The 2014 DAF Survey at the University of Sheffield


  • Andrew Cox
  • Laurian Williamson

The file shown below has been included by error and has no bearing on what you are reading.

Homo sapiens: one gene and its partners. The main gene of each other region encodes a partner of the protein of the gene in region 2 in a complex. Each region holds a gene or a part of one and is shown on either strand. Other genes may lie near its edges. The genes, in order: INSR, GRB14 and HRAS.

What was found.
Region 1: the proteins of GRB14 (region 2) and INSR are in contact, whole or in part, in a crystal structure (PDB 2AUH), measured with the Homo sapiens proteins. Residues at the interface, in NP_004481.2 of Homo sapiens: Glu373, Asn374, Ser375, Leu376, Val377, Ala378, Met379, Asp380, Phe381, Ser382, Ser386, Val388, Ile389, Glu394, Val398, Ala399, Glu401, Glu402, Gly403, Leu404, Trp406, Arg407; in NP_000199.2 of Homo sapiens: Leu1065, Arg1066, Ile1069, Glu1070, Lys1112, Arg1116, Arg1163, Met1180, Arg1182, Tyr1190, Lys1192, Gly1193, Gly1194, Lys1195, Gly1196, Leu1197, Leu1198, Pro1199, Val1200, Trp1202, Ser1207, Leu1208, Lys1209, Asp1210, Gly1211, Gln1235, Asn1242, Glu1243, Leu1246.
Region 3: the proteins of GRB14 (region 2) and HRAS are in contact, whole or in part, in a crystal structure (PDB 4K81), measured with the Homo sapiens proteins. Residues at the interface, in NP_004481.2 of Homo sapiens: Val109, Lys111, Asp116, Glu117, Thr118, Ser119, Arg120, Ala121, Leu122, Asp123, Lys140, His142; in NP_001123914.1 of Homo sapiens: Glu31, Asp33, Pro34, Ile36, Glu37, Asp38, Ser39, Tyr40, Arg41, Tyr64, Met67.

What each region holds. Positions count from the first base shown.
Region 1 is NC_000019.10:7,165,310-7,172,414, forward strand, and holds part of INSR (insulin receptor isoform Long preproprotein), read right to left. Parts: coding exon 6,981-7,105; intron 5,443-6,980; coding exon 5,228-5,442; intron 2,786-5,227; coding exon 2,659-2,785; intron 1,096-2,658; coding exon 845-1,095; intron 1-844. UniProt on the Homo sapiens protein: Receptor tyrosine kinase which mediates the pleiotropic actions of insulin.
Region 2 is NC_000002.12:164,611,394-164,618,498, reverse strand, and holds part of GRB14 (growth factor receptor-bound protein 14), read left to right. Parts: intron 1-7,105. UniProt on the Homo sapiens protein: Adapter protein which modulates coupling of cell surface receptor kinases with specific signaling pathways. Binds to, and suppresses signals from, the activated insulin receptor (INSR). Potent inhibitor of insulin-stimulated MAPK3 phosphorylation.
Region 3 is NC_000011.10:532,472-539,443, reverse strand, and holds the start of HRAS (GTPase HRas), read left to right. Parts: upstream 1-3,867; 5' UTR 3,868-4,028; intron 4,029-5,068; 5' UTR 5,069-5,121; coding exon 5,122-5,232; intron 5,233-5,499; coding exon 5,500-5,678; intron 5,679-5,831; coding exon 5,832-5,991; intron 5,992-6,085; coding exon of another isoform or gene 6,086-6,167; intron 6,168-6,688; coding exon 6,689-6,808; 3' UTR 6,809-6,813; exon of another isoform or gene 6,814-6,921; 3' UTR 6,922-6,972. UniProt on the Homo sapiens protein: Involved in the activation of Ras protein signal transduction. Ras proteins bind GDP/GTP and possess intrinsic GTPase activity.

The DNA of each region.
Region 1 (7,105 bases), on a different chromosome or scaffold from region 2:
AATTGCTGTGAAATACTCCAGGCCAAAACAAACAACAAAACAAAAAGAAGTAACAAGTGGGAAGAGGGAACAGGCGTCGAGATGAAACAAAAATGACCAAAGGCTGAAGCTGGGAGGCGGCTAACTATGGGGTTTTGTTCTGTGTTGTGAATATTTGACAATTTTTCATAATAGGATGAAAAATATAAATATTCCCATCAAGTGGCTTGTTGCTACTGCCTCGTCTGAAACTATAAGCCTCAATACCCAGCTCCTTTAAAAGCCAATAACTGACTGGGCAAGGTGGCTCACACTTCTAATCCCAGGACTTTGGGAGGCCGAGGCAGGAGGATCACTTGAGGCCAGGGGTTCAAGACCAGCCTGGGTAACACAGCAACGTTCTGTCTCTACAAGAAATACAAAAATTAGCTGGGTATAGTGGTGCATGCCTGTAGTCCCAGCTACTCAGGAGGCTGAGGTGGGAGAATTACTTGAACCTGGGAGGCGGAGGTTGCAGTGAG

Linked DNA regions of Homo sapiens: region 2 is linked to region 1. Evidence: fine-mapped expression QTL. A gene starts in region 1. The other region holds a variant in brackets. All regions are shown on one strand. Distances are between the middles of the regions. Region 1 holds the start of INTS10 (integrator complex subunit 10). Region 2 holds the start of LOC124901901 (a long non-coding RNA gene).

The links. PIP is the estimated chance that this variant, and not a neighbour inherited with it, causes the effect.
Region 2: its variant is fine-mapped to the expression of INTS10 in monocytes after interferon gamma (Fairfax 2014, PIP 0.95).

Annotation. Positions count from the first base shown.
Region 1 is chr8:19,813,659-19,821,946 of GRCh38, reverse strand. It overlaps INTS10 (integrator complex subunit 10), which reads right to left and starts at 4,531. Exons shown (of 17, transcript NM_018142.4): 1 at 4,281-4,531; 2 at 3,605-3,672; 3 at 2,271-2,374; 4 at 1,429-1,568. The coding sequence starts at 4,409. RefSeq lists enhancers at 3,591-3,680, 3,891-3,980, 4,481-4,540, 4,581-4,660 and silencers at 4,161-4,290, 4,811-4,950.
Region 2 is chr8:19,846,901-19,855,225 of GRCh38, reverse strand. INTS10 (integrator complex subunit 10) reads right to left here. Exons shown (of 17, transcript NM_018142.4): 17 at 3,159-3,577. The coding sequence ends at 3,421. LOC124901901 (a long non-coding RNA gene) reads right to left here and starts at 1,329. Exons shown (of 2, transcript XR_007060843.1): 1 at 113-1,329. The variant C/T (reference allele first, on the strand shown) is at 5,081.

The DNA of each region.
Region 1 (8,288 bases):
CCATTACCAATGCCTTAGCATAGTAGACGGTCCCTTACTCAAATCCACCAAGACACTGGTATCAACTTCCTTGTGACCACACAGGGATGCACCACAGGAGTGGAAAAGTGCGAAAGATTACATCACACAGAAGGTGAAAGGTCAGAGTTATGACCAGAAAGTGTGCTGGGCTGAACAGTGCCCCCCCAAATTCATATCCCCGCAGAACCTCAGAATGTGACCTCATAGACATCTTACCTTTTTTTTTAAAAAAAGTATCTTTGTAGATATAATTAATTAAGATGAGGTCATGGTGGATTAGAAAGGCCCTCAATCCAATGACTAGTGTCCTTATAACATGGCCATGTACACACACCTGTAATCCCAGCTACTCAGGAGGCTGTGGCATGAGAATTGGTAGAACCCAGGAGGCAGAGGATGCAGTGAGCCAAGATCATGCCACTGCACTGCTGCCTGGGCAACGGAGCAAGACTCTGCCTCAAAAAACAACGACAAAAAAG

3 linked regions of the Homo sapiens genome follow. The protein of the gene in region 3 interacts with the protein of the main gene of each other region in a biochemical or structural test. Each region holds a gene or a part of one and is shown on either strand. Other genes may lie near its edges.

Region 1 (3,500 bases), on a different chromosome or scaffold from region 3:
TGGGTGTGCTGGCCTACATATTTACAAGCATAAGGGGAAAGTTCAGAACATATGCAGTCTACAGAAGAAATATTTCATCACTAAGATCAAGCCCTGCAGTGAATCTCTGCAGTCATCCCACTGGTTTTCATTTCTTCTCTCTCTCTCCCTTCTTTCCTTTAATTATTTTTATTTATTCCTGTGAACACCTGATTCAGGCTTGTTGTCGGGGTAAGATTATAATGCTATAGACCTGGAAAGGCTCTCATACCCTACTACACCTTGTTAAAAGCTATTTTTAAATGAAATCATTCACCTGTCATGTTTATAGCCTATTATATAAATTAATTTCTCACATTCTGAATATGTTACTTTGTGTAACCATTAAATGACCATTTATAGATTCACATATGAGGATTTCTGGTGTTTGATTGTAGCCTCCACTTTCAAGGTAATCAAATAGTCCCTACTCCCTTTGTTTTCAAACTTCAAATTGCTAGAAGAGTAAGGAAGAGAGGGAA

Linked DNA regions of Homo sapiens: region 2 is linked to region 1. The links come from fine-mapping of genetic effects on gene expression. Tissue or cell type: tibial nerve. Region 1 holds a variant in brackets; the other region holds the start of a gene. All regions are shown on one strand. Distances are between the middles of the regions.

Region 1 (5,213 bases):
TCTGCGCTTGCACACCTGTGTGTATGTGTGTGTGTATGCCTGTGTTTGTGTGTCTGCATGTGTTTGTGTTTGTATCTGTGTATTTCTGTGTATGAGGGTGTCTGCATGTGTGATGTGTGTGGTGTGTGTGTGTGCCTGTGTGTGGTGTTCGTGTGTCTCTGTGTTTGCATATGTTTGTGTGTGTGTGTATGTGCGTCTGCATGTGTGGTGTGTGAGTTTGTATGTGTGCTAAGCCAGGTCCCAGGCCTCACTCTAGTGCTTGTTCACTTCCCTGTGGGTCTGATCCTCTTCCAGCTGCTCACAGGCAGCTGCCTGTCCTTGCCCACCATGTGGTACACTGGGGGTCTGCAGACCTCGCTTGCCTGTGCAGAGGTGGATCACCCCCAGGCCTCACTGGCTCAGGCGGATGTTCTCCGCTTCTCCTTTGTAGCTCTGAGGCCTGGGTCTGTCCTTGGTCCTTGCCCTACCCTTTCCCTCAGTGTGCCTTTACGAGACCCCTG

The Data Asset Framework methodology has evolved to provide a model for institutional surveys of researchers’ data practices and attitudes. At least 13 such studies have been published in the UK and internationally. The aim of this paper is to analyse the results from the 2014 DAF survey at the University of Sheffield and to reflect on the comparability of this with previous published studies. 432 researchers responded to the survey representing 8% of the target population. Researchers at Sheffield collect multiple types of data and a significant number have accumulated very large amounts of data. Data was backed up on a diverse basis. Only 25% of respondents had a DMP. Eighteen months after its creation most respondents were still not aware of the local research data management policy. Fortunately, most respondents were favourable to the idea of training in many aspects of RDM. Researchers had generally had no experience of sharing data, but attitudes were positive, both in terms of a significant minority seeing a lack of data sharing as an obstacle to the progress of research and also desire to reuse the data of others and share their own with a broad group of researchers. Comparison of the Sheffield results with those of other institutions is difficult particularly because of the divergence of questions asked in the different studies. Nevertheless, in terms of data practices and identifying training priorities there are common patterns. This institutional survey showed less positive attitudes to data sharing than the results of cross-institutional studies, such as conducted by Tenopir et al. (2011).






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